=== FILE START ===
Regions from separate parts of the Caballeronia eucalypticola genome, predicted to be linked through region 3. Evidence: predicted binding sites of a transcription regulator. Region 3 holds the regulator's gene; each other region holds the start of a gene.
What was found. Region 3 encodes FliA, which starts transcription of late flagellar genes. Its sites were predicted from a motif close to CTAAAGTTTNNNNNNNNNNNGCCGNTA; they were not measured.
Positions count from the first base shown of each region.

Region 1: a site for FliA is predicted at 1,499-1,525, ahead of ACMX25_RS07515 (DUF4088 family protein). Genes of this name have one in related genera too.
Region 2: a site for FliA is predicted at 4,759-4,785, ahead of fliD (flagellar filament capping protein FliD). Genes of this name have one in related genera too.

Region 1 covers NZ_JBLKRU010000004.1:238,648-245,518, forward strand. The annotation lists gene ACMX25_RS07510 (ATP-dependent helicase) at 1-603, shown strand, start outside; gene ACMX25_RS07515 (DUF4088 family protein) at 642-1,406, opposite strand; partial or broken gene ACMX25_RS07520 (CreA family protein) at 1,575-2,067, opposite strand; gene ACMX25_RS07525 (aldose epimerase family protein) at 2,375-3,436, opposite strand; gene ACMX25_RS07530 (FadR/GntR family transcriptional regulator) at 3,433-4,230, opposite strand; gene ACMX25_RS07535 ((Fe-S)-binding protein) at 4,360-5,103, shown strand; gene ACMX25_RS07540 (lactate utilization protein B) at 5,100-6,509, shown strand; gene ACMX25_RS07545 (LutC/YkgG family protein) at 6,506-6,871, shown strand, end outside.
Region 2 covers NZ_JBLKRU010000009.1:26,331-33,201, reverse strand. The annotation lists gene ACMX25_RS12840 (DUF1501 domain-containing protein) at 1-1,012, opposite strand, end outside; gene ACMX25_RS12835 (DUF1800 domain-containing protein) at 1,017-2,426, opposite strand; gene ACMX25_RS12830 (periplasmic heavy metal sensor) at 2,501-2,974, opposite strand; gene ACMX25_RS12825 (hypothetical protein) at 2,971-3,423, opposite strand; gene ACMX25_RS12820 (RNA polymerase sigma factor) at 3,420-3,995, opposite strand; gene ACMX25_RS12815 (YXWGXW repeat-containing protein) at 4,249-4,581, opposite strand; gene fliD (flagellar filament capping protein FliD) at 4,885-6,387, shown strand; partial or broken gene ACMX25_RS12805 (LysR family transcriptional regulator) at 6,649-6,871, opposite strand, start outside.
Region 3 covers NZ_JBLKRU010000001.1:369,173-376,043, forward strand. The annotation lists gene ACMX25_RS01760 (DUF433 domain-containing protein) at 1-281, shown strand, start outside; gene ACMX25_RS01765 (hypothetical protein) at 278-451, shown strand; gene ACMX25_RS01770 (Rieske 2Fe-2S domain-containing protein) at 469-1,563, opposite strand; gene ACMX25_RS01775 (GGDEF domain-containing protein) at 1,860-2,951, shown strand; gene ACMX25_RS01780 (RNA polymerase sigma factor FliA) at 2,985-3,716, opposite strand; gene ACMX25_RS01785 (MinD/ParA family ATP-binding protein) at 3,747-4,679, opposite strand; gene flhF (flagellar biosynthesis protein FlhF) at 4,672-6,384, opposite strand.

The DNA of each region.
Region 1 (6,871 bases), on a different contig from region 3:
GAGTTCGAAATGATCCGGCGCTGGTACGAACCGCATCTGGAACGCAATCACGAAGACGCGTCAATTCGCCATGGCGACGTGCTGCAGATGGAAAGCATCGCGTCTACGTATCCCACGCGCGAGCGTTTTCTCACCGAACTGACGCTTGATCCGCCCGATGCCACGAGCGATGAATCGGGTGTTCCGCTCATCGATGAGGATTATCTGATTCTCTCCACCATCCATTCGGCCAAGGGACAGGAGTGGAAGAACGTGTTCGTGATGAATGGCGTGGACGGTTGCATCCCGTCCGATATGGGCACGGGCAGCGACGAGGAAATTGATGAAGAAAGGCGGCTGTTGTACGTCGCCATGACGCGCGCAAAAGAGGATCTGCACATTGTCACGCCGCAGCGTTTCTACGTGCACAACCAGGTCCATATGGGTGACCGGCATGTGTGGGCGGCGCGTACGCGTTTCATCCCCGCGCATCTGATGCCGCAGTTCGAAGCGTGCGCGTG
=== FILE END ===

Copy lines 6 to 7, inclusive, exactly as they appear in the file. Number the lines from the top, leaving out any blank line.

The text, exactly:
Region 1 covers NZ_JBLKRU010000004.1:238,648-245,518, forward strand. The annotation lists gene ACMX25_RS07510 (ATP-dependent helicase) at 1-603, shown strand, start outside; gene ACMX25_RS07515 (DUF4088 family protein) at 642-1,406, opposite strand; partial or broken gene ACMX25_RS07520 (CreA family protein) at 1,575-2,067, opposite strand; gene ACMX25_RS07525 (aldose epimerase family protein) at 2,375-3,436, opposite strand; gene ACMX25_RS07530 (FadR/GntR family transcriptional regulator) at 3,433-4,230, opposite strand; gene ACMX25_RS07535 ((Fe-S)-binding protein) at 4,360-5,103, shown strand; gene ACMX25_RS07540 (lactate utilization protein B) at 5,100-6,509, shown strand; gene ACMX25_RS07545 (LutC/YkgG family protein) at 6,506-6,871, shown strand, end outside.
Region 2 covers NZ_JBLKRU010000009.1:26,331-33,201, reverse strand. The annotation lists gene ACMX25_RS12840 (DUF1501 domain-containing protein) at 1-1,012, opposite strand, end outside; gene ACMX25_RS12835 (DUF1800 domain-containing protein) at 1,017-2,426, opposite strand; gene ACMX25_RS12830 (periplasmic heavy metal sensor) at 2,501-2,974, opposite strand; gene ACMX25_RS12825 (hypothetical protein) at 2,971-3,423, opposite strand; gene ACMX25_RS12820 (RNA polymerase sigma factor) at 3,420-3,995, opposite strand; gene ACMX25_RS12815 (YXWGXW repeat-containing protein) at 4,249-4,581, opposite strand; gene fliD (flagellar filament capping protein FliD) at 4,885-6,387, shown strand; partial or broken gene ACMX25_RS12805 (LysR family transcriptional regulator) at 6,649-6,871, opposite strand, start outside.